154 days. There you go – your sure fire way of knowing I don’t really have much to say today. But hey, no matter the amount of days, so long as that number is anything other than zero it’s worth mentioning and I feel good. It feels good to say it, to hear it, to type it and to read it. I like looking at it. It’s mine and it’s probably one of a very small number of things I’ve had to work hard for.
So I’ve put out a few hooks now, in my quest to turn a decade destroying myself and hurting those who love me into something positive and fruitful. I almost feel a bit sheepish for being so lucky when I don’t actually deserve any of it – my friends and family haven’t showed me anything other than love, kindness and…….
………holy moly, talk about ears burning! I was interrupted by a phone call and it was one of my brothers, D, completely out of the blue in the middle of the day which first made me think something bad had happened. See, sometimes I’m a real pessimist. He’s not been to visit me at all over these 23 years I’ve now lived in the UK, mostly because I live in London and he can’t stand crowds and the stress of a big city. Bit like me really – don’t ask me why I decided to live in one of the biggest cities on the planet. And he is coming to see us! Plan is to fly over with his eldest two, who are both in their early teens like my son. D has four sons and the youngest two will stay put with mum. In September! It made me so happy my voice nearly broke, which I tried my best to hide as we exchanged our customary good natured insults.
“Well, if my sister can stop drinking, I guess I can get to London,” D told me and I could hear the smile in his voice.
“Yes,” I agreed, “shows you anything is possible, doesn’t it?”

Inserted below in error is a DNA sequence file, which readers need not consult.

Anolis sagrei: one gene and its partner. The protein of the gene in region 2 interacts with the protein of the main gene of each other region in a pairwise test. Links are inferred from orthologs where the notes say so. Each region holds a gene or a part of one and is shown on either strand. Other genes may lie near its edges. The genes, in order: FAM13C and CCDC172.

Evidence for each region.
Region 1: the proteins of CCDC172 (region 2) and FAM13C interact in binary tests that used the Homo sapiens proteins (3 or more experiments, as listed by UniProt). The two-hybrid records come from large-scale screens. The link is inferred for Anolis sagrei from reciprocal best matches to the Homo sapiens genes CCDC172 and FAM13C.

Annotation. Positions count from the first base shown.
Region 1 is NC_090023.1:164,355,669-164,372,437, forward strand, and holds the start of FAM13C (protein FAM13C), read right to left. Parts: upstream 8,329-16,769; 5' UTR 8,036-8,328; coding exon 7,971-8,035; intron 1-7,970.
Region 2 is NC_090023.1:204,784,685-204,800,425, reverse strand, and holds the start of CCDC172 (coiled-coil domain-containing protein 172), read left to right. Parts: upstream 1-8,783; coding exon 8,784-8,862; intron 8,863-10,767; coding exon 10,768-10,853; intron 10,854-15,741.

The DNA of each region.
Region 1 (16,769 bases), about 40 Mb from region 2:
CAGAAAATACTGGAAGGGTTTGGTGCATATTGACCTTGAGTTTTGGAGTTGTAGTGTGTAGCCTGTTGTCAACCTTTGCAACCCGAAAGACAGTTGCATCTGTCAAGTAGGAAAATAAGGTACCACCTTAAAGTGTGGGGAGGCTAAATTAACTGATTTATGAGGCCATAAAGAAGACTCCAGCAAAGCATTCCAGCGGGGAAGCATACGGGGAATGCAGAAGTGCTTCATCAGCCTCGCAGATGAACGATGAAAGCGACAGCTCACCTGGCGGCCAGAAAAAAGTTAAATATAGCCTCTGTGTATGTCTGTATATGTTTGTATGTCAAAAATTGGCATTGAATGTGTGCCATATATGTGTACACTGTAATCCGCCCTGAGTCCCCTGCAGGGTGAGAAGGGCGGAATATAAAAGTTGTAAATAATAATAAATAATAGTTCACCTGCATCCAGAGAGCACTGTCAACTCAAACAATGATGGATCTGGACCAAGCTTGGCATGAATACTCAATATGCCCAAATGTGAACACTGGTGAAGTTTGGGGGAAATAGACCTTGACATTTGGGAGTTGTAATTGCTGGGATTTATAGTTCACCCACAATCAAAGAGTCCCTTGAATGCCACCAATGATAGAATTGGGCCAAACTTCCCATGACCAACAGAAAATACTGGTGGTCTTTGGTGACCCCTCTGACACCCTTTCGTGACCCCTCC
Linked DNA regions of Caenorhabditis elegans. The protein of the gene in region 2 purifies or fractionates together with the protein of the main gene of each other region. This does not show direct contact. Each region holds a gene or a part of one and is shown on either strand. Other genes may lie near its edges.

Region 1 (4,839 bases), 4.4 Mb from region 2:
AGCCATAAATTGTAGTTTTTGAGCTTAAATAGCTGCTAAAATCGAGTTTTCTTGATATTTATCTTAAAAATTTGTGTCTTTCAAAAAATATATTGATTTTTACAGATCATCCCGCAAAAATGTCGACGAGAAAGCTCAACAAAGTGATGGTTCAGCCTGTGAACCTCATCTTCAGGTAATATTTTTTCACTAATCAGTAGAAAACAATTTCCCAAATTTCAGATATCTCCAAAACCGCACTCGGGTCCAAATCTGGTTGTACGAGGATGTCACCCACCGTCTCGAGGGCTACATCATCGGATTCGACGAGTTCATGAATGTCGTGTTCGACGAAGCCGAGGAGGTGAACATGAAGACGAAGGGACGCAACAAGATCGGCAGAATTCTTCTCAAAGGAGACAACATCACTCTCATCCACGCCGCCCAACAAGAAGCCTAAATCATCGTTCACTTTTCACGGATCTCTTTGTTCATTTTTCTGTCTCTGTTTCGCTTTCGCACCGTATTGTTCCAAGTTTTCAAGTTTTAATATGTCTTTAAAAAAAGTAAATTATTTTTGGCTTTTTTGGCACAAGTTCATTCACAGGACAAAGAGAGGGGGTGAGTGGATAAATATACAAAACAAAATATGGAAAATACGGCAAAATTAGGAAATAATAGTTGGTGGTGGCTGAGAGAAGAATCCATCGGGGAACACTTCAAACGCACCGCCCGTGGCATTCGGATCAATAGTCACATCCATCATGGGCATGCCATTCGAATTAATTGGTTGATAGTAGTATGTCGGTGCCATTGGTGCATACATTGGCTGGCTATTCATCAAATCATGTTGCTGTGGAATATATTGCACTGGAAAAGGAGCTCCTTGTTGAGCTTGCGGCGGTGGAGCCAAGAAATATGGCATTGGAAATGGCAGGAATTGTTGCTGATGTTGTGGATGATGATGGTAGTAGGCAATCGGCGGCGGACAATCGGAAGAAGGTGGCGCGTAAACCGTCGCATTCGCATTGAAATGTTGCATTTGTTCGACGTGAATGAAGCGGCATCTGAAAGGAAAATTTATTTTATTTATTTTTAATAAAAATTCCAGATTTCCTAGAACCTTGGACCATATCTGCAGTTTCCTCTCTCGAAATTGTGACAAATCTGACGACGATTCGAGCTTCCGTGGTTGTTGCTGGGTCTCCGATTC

Day 154 was already pretty great but now it’s turned goddamn AWESOME!
So what I was about to write when D’s ears started to burn and he interrupted me, was that my friends and family have showed me nothing but love, kindness and support since I quit drinking. Not everyone is as lucky and honestly I didn’t expect to be. Part of me worried that some might feel ashamed of me (but perhaps some do and only hide it from me), get angry or what have you. SAYING I’m an alcoholic seemed worse than the fact that I already knew I was one 100%. Funny, isn’t it? That’s one of the things I’d really like to change. There are people who don’t have huge reservoirs of love like I do, big families or friends who will stand by them and offer support. There are people who either never had any of that or lost it. Or don’t have it for a myriad of other reasons. What if I can be there and offer that kindness and understanding for just one person? AA in all its glory and all of us there supporting each other, but I want to do more. My “day job” is as a PA but although I work for lovely people and don’t hate what I do, what does it REALLY matter? What if I could put that energy towards working in a capacity that in some way contributes to helping other alcoholics and addicts? I’m realising more for each day that this may just be why I was put here. Writing and silversmithing are my passions, but perhaps this is also part of my purpose here on earth?
Not just to be there for others – we do that in AA on a daily basis – but actively work in the field of recovery in whatever shape it could be. I need to figure out where and how to start but as usual I think asking questions is a pretty decent starting point, so that’s what I’m doing. Lots of them.
Thank you, God, for letting me wake up again sober and live through another day without having to drink. And thanks for the glorious summer weather too, you really are quite the artist when you shroud this island in its best finery.
Today I’m not going to drink.